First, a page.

We arranged to meet Mr. Bloch, the owner and managing director of the Soncino Press, for a “working luncheon” at a restaurant in London. We wished to ascertain whether they could do the job, approximately how much it would cost, how long it would take, and any other points relevant to the production of this edition.

The luncheon went down very well, though not the “working” part.

Mr. Bloch was a tough negotiator. He knew his business and his own mind! He would not – or could not – give us a quotation or estimation regarding costs. He informed us that we could print it much cheaper in Holland. We continued to insist, however, on a 100% British production.

“In that case,” said Mr. Bloch, “you will have to rely on me to get the best possible terms for you.” He quickly added, “The work would take about three years to complete.”

Three years! We were stunned. Three years for such a simple printing operation? But we had no alternative, so we accepted Mr. Bloch’s offer to do a first-class job, at the lowest possible price, and in the shortest possible time.

(Little did we realize it then, but it would actually take five years of heartache, aggravation and trouble, before we would have this bilingual Tanya ready to present to our beloved Rebbe.)

The text quality of the Tanyas printed in Brooklyn or in Kfar Chabad was inadequate to use as the base of the Hebrew pages of our Tanya. This is because they were printed from photographic copies of copies etc., and the text quality is severely degraded. Mr. Bloch’s first requirement, therefore, was that we procure an original “Vilna Tanya” [printed in Vilnius, Lithuania, in 1900] which would be returned after he had finished photographing it.

On my next visit to Brooklyn, Rabbi Leibel Groner, one of the Rebbe’s secretaries, loaned me an original Vilna edition from the Rebbe’s library. “Please, Zalmon,” he begged me, “be careful and let me have it back in this same, impeccable condition.”

Unfortunately, we failed to realize that Mr. Bloch intended to take the whole volume to pieces (literally!) page by page, in order to photograph each leaf individually.

Mr. Bloch himself was well satisfied with this Vilna Tanya and we were now able to commence the more serious discussions. We immediately became involved in disagreements regarding many of the technical matters: the color of the paper, the format, the place for the English notes and explanations, the numbering of the pages (English or Hebrew) and so on.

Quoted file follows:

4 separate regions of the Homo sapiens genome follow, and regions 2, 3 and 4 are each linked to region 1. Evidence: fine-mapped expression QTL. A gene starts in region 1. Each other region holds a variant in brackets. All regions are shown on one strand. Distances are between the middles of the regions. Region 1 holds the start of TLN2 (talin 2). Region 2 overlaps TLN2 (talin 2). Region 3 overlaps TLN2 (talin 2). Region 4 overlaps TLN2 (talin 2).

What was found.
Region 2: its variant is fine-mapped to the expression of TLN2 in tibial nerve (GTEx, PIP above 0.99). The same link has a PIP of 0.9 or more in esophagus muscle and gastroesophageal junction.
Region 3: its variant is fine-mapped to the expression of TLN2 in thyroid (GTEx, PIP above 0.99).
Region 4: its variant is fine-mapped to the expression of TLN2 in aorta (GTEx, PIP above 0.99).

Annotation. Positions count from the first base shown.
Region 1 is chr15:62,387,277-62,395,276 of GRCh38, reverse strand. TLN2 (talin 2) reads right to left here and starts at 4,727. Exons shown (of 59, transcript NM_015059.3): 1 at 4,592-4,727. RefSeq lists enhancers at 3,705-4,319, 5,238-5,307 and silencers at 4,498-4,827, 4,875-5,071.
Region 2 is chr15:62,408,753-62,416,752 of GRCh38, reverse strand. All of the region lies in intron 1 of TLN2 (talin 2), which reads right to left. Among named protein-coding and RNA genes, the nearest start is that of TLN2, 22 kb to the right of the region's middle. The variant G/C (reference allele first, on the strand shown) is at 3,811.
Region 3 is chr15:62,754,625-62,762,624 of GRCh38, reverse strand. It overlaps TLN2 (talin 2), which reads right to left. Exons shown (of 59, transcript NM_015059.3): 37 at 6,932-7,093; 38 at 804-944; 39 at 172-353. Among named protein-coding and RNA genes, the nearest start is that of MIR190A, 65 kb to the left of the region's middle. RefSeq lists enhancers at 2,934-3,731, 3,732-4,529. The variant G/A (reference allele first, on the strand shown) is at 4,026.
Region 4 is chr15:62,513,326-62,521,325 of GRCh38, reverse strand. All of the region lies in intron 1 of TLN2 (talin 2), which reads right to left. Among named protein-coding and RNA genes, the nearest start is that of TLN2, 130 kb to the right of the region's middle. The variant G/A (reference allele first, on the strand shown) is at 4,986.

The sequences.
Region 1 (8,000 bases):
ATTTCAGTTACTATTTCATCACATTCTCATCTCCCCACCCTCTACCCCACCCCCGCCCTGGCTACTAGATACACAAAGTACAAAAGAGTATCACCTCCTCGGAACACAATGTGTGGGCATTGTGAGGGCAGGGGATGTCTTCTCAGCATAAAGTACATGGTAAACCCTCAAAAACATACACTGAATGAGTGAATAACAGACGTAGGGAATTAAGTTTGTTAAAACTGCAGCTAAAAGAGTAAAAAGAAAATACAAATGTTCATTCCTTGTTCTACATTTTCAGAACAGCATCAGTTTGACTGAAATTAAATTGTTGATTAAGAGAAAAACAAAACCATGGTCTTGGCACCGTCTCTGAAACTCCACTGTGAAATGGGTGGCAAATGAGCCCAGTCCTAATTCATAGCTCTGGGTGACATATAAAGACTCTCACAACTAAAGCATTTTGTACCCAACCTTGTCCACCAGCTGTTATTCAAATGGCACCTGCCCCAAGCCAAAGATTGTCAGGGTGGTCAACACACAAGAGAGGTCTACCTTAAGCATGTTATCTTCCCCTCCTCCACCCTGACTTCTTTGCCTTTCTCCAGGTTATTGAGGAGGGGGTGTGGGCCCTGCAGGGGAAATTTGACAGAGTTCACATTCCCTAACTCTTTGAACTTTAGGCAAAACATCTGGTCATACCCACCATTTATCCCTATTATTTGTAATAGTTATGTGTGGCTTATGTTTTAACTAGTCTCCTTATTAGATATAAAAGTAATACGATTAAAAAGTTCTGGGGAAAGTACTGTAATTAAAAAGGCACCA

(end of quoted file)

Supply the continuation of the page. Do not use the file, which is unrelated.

We simply sent all proposals and suggestions to the Rebbe for a decision. Thank G‑d for the Rebbe!

The Rebbe informed us – in numerous letters and yechidus, etc. – of his preferences. He preferred it to be off-white paper instead of white. The Hebrew pages should be on the left- and the English on the right-hand side. This would ensure that the Hebrew text is encountered first. The first word on the English page should correspond (in meaning) to the first word on the Hebrew side. No changes whatsoever were allowed in the Hebrew section and the frontispiece had to be exactly as in the original. Two silk bookmarks were to be affixed to every volume and a plastic jacket (cover) supplied. The Rebbe also gave us instructions regarding the thickness of the paper, the type of binding, and – for the two-volume edition – at what point the division should be made.

The Rebbe would not agree to Mr. Bloch’s urgent request that it be called the “Soncino Tanya.” The Rebbe did give permission to have the special dedication page in memory of the late Shlomo Perrin.

We continuously kept closely in touch with the Rebbe, who personally decided on all matters connected with this work.

It was fortunate indeed that we had Hershel Gorman in London to represent us. His responsibility was to keep in contact with Mr. Bloch to ensure that our instructions were carried out, and to make certain that reasonable progress was being made.